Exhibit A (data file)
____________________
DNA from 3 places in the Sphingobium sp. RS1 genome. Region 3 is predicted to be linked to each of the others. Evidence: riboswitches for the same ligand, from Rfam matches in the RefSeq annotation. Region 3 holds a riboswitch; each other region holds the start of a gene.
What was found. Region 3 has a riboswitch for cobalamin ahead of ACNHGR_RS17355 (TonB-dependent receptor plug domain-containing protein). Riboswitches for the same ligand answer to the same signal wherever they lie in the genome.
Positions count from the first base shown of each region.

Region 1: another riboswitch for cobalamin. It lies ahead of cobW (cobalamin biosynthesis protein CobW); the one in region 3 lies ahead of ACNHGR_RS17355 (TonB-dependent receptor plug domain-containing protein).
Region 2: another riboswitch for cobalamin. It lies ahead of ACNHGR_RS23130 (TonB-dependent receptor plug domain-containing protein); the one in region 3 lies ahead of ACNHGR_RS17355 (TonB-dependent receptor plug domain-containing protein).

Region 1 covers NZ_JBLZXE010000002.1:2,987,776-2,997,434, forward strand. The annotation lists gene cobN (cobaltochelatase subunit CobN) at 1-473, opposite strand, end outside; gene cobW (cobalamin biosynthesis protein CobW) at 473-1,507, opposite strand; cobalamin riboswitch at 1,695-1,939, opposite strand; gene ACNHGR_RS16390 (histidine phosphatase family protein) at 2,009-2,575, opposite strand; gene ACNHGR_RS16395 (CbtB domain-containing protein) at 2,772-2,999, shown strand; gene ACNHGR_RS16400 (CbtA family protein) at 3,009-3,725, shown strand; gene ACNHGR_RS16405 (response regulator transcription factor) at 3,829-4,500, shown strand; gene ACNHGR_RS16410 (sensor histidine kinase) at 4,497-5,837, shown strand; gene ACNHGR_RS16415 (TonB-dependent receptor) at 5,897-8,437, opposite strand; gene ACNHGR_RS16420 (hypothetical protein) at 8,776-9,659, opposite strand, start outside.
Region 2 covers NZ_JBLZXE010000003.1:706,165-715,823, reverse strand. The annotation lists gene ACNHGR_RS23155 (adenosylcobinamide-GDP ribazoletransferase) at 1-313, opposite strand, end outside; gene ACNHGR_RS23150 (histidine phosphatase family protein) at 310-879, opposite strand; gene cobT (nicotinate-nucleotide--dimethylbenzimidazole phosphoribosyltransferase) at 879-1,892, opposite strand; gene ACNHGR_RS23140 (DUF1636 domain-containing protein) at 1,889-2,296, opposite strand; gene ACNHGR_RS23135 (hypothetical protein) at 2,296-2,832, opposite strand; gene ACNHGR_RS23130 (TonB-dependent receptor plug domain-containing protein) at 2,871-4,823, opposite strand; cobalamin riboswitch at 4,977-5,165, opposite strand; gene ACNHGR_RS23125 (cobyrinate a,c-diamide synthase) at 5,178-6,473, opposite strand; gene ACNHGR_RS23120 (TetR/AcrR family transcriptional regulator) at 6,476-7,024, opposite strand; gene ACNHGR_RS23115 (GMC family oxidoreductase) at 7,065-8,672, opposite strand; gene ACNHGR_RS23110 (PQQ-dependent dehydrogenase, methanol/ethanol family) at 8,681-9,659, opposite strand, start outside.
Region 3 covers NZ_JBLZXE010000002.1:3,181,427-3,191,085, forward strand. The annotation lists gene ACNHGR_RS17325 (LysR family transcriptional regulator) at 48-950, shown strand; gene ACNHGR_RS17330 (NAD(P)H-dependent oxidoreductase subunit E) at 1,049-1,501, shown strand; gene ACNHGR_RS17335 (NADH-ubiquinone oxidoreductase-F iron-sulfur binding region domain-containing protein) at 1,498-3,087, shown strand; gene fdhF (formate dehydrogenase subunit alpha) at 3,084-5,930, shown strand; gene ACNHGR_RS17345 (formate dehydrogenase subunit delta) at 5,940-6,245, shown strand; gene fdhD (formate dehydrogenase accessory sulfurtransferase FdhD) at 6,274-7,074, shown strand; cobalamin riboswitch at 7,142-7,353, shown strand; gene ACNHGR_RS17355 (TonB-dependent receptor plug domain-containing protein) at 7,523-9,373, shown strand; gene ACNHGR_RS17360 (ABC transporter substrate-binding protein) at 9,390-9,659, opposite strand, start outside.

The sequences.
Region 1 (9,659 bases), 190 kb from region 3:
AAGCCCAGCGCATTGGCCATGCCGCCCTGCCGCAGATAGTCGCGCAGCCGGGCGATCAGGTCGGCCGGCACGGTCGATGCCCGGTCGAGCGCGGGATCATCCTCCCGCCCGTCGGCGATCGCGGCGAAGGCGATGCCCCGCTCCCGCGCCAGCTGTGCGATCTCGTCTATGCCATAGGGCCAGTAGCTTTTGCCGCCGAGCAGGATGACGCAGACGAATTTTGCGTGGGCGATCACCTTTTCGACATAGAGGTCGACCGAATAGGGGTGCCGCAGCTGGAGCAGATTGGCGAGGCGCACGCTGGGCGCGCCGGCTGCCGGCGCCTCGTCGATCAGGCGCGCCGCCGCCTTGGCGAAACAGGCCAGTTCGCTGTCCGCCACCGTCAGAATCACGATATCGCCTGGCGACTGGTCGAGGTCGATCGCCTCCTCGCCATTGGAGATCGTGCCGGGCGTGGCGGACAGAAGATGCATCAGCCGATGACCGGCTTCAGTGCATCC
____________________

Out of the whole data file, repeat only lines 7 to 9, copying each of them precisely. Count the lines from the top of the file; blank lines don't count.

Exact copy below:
Region 2 covers NZ_JBLZXE010000003.1:706,165-715,823, reverse strand. The annotation lists gene ACNHGR_RS23155 (adenosylcobinamide-GDP ribazoletransferase) at 1-313, opposite strand, end outside; gene ACNHGR_RS23150 (histidine phosphatase family protein) at 310-879, opposite strand; gene cobT (nicotinate-nucleotide--dimethylbenzimidazole phosphoribosyltransferase) at 879-1,892, opposite strand; gene ACNHGR_RS23140 (DUF1636 domain-containing protein) at 1,889-2,296, opposite strand; gene ACNHGR_RS23135 (hypothetical protein) at 2,296-2,832, opposite strand; gene ACNHGR_RS23130 (TonB-dependent receptor plug domain-containing protein) at 2,871-4,823, opposite strand; cobalamin riboswitch at 4,977-5,165, opposite strand; gene ACNHGR_RS23125 (cobyrinate a,c-diamide synthase) at 5,178-6,473, opposite strand; gene ACNHGR_RS23120 (TetR/AcrR family transcriptional regulator) at 6,476-7,024, opposite strand; gene ACNHGR_RS23115 (GMC family oxidoreductase) at 7,065-8,672, opposite strand; gene ACNHGR_RS23110 (PQQ-dependent dehydrogenase, methanol/ethanol family) at 8,681-9,659, opposite strand, start outside.
Region 3 covers NZ_JBLZXE010000002.1:3,181,427-3,191,085, forward strand. The annotation lists gene ACNHGR_RS17325 (LysR family transcriptional regulator) at 48-950, shown strand; gene ACNHGR_RS17330 (NAD(P)H-dependent oxidoreductase subunit E) at 1,049-1,501, shown strand; gene ACNHGR_RS17335 (NADH-ubiquinone oxidoreductase-F iron-sulfur binding region domain-containing protein) at 1,498-3,087, shown strand; gene fdhF (formate dehydrogenase subunit alpha) at 3,084-5,930, shown strand; gene ACNHGR_RS17345 (formate dehydrogenase subunit delta) at 5,940-6,245, shown strand; gene fdhD (formate dehydrogenase accessory sulfurtransferase FdhD) at 6,274-7,074, shown strand; cobalamin riboswitch at 7,142-7,353, shown strand; gene ACNHGR_RS17355 (TonB-dependent receptor plug domain-containing protein) at 7,523-9,373, shown strand; gene ACNHGR_RS17360 (ABC transporter substrate-binding protein) at 9,390-9,659, opposite strand, start outside.

The sequences.